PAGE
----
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Fifty die as snow blankets Kashmir

Breaking Climate News
March 14, 2007

INDIA, KASHMIR - At least 50 people were killed as snow engulfed Kashmir and torrential rain pounded the rest of northern India. Some 28 people were killed and 25 others received burn injuries in separate lightning strikes in Uttar Pradesh as rains crippled life in the populous northern Indian state. Seventeen people, including two children and a soldier died in landslides, cold and floods in Indian Kashmir and its summer capital Srinagar reported its HEAVIEST MARCH SNOWS IN 15 YEARS. Snowstorms have paralysed life in revolt-hit Kashmir, shutting schools, knocking out power and telephone lines and closing the region's main highway.

ICELAND - Four homes were vacated in Bolungarvík, in Iceland’s Westfjords, due to risk of avalanches. Snow layers are unstable and several minor avalanches have fallen in the northern Westfjords in the last few days. A larger avalanche fell in Hnífsdalur yesterday, but no buildings were hit. Ten buildings are in the danger zone in Bolungarvík, but only four of them are inhabited. “It has been like this since 1995 and I believe no winter has passed without us having to vacate our houses at some point.” The Icelandic Meteorological Office is observing the snow layers in the Westfjords and waiting for them to become more stable before the inhabitants can return to their homes. In 1995 avalanches hit two towns in the Westfjords, Súdavík and Flateyri, and nearly 40 people were killed. Since then precautionary measures have become tighter.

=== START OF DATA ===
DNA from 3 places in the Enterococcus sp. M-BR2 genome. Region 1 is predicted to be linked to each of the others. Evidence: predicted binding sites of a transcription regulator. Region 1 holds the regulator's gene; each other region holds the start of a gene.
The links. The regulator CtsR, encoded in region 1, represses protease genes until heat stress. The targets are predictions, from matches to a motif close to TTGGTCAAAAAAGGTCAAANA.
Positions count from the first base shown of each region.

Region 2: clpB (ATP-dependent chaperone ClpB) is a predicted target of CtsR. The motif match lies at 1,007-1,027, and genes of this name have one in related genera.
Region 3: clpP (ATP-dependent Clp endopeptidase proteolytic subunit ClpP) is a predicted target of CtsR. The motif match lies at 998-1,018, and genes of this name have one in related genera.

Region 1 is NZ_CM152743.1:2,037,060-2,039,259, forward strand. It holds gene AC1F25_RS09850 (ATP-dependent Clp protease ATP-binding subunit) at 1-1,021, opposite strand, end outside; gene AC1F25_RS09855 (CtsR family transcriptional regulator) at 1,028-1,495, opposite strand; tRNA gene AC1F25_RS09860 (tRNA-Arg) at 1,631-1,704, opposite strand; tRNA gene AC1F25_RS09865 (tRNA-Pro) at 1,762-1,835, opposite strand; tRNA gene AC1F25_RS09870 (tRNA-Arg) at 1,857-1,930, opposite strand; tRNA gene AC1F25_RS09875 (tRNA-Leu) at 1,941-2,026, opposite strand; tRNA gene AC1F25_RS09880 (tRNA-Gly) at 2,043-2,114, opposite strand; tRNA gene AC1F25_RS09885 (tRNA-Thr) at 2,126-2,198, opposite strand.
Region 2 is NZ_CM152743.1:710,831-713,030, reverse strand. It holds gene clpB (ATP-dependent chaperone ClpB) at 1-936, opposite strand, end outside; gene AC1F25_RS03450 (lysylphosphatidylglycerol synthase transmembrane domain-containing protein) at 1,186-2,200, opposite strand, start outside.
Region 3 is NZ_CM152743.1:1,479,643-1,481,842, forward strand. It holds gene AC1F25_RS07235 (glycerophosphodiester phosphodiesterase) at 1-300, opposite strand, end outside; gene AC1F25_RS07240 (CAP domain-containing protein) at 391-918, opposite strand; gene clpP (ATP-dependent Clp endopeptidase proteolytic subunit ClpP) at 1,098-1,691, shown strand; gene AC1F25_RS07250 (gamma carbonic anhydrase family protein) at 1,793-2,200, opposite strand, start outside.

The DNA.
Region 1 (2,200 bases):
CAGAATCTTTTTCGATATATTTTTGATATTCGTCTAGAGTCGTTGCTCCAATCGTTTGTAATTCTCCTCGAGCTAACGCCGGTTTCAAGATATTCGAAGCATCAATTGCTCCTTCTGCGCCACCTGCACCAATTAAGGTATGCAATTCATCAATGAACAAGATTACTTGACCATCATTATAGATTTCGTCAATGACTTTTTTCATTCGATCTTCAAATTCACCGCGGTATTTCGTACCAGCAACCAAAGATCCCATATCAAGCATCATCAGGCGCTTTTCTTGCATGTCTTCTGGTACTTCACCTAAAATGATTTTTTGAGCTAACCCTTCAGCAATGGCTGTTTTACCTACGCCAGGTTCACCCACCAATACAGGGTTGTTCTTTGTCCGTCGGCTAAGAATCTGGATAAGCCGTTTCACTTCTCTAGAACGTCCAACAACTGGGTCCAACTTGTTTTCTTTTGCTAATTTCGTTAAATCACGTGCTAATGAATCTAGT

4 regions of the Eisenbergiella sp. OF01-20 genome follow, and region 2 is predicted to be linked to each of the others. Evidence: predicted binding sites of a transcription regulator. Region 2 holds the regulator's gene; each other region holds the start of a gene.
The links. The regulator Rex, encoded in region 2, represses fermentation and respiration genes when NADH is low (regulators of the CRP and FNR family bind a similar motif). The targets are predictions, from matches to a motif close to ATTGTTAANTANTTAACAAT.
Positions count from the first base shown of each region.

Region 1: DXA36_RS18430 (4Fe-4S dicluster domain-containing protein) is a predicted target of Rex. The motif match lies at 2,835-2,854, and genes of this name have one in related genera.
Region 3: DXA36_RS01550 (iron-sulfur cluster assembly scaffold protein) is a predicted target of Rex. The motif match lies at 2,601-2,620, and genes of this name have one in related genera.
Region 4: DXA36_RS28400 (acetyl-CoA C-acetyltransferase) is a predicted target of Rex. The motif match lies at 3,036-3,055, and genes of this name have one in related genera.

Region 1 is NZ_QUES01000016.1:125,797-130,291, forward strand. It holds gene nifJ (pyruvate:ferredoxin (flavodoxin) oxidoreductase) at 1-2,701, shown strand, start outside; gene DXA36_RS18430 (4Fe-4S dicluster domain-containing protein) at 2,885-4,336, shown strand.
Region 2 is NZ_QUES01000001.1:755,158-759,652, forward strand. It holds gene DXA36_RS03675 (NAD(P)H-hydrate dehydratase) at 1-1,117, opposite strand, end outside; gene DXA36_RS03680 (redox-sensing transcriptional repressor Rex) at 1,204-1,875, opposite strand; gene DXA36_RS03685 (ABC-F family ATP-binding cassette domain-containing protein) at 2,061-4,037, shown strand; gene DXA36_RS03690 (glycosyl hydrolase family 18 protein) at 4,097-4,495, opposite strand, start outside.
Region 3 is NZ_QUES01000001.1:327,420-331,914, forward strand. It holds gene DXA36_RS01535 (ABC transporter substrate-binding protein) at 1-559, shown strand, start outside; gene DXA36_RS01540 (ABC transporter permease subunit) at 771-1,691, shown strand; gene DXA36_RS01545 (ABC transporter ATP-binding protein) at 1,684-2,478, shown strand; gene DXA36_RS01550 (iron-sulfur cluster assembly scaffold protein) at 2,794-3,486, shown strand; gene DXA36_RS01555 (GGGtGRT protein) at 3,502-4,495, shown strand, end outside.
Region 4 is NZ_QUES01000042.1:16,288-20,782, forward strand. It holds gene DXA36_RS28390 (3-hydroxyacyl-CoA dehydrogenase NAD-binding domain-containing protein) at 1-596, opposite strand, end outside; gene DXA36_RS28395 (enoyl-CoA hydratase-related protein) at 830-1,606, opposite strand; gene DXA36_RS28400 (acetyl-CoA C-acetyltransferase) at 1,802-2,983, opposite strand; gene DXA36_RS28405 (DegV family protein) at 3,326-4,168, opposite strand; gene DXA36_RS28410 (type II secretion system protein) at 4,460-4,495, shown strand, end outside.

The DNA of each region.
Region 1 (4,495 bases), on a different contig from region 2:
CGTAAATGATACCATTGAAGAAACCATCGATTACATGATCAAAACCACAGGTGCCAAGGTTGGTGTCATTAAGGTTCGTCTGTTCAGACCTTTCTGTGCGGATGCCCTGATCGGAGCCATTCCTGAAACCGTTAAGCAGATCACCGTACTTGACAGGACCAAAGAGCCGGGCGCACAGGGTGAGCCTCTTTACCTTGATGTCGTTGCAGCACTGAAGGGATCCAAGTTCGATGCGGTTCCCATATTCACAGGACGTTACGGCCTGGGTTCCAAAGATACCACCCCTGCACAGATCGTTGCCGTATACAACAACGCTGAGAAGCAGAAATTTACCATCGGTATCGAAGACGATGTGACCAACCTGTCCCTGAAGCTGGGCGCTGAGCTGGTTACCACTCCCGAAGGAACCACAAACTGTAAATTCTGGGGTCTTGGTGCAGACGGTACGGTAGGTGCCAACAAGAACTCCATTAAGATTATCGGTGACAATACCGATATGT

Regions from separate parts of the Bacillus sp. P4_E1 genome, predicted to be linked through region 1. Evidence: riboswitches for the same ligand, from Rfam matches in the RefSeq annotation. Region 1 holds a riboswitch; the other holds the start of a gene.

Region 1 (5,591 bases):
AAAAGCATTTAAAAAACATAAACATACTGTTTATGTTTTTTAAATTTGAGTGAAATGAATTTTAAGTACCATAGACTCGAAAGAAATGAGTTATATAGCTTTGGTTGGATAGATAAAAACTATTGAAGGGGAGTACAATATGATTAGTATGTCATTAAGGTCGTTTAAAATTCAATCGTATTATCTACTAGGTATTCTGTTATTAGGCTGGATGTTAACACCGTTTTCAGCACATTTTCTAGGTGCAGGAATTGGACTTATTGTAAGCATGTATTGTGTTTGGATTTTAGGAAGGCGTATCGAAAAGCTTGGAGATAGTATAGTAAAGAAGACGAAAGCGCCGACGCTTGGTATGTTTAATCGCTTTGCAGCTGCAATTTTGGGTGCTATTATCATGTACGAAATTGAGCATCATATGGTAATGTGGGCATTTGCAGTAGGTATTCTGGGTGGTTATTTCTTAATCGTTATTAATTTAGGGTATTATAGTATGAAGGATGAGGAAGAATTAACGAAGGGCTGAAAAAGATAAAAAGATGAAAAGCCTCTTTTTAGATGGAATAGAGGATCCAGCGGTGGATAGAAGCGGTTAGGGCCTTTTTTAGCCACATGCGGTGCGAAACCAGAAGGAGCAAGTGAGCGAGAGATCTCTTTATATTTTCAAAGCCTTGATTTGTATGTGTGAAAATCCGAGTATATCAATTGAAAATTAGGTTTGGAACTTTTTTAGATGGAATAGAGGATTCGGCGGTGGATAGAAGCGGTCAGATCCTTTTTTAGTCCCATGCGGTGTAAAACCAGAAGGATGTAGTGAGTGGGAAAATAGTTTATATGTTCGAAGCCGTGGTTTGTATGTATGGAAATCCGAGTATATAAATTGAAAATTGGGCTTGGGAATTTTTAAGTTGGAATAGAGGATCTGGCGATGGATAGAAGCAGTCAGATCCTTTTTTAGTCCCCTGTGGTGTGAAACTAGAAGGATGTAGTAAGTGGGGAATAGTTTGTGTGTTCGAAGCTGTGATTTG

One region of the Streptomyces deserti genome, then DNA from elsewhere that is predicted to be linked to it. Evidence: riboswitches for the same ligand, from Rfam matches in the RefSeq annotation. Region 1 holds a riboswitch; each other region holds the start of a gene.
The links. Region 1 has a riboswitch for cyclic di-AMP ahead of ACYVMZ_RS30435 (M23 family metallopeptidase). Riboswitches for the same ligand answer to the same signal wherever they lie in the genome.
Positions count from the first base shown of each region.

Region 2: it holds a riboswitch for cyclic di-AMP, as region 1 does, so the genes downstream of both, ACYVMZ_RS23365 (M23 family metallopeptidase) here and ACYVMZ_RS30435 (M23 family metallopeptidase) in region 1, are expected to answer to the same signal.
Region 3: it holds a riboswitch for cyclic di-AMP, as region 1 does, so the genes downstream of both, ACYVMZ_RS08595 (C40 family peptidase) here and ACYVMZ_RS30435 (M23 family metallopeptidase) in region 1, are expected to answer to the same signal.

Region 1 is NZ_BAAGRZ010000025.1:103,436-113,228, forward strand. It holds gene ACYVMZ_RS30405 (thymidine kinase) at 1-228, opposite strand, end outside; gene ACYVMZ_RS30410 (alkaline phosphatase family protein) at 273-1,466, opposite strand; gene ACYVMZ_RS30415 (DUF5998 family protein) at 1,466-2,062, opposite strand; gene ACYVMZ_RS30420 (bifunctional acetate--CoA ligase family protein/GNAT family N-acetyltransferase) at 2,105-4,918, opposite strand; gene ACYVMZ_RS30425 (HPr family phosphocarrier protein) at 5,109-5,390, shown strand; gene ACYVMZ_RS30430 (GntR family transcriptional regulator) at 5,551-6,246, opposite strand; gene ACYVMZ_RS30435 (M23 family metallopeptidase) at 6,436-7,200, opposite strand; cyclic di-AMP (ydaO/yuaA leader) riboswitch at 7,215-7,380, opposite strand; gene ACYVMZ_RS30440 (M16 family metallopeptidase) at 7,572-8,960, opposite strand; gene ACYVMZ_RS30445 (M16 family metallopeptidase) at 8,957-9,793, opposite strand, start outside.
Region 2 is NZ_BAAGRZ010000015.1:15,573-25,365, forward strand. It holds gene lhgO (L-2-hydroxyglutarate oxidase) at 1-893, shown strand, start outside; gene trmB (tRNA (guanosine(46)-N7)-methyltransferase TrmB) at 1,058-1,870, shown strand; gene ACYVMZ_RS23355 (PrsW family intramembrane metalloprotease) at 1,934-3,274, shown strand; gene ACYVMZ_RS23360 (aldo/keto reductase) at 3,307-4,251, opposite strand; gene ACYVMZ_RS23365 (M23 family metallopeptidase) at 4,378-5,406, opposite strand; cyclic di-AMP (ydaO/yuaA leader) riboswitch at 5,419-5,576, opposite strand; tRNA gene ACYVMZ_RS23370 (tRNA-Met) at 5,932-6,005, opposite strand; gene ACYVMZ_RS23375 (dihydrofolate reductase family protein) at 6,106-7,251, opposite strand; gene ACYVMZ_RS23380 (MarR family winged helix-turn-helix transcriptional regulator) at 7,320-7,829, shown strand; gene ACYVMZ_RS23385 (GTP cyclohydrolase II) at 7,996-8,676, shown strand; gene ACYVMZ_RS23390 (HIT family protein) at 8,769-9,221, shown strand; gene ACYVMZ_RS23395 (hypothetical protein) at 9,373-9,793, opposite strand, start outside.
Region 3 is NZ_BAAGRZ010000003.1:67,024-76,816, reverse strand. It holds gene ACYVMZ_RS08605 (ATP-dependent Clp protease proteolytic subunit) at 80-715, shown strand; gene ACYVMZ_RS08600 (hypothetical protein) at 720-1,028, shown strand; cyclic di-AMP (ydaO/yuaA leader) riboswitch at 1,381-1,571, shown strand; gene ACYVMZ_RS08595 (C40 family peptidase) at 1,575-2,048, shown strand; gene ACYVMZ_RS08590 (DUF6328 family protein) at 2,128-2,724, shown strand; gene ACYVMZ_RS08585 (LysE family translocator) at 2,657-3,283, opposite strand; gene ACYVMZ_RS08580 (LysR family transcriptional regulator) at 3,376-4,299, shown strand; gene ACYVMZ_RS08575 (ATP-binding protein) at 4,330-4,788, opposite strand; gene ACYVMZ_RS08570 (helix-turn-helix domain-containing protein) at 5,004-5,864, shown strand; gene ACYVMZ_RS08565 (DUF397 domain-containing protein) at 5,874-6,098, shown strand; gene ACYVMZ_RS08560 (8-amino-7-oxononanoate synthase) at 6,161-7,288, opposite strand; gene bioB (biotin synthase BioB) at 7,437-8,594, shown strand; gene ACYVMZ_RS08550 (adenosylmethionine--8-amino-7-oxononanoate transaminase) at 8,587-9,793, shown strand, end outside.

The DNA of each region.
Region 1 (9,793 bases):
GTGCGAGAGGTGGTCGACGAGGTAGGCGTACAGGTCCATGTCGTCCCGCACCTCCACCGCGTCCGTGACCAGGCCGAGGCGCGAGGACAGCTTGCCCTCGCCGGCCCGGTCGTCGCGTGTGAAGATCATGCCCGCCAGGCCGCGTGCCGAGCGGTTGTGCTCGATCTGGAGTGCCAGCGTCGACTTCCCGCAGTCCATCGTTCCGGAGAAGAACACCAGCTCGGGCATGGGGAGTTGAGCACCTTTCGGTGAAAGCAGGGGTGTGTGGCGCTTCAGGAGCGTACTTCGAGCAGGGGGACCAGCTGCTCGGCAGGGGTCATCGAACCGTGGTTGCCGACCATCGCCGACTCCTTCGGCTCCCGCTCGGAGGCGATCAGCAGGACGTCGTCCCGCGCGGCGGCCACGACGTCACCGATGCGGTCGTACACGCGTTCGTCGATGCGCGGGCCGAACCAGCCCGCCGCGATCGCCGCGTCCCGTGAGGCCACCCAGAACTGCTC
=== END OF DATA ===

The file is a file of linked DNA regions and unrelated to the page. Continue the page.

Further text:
RUSSIA - A powerful cyclone that has covered the Sakhalin Island with a 1.5-metre deep snow layer has begun affecting southeast areas of the Kamchatka Peninsula. The cyclone will gradually move to the northwest part of the Pacific Ocean where the wind force is expected to grow to 15-20 metres per second, but no dangerous phenomena are expected on the peninsula, according to meteorologists. Nevertheless, snowstorms are possible on Kamchatka in the coming three days. Since the beginning of March, cyclones have been one after another bringing snowfalls to the south of Kamchatka. As much as 130 percent of the monthly precipitation norm has already occurred in Petropavlovsk-Kamchatsky where the snow is 140 centimetres deep. 14 snow avalanches have already descended from slopes. The largest of them had a volume of 20,000 cubic metres.
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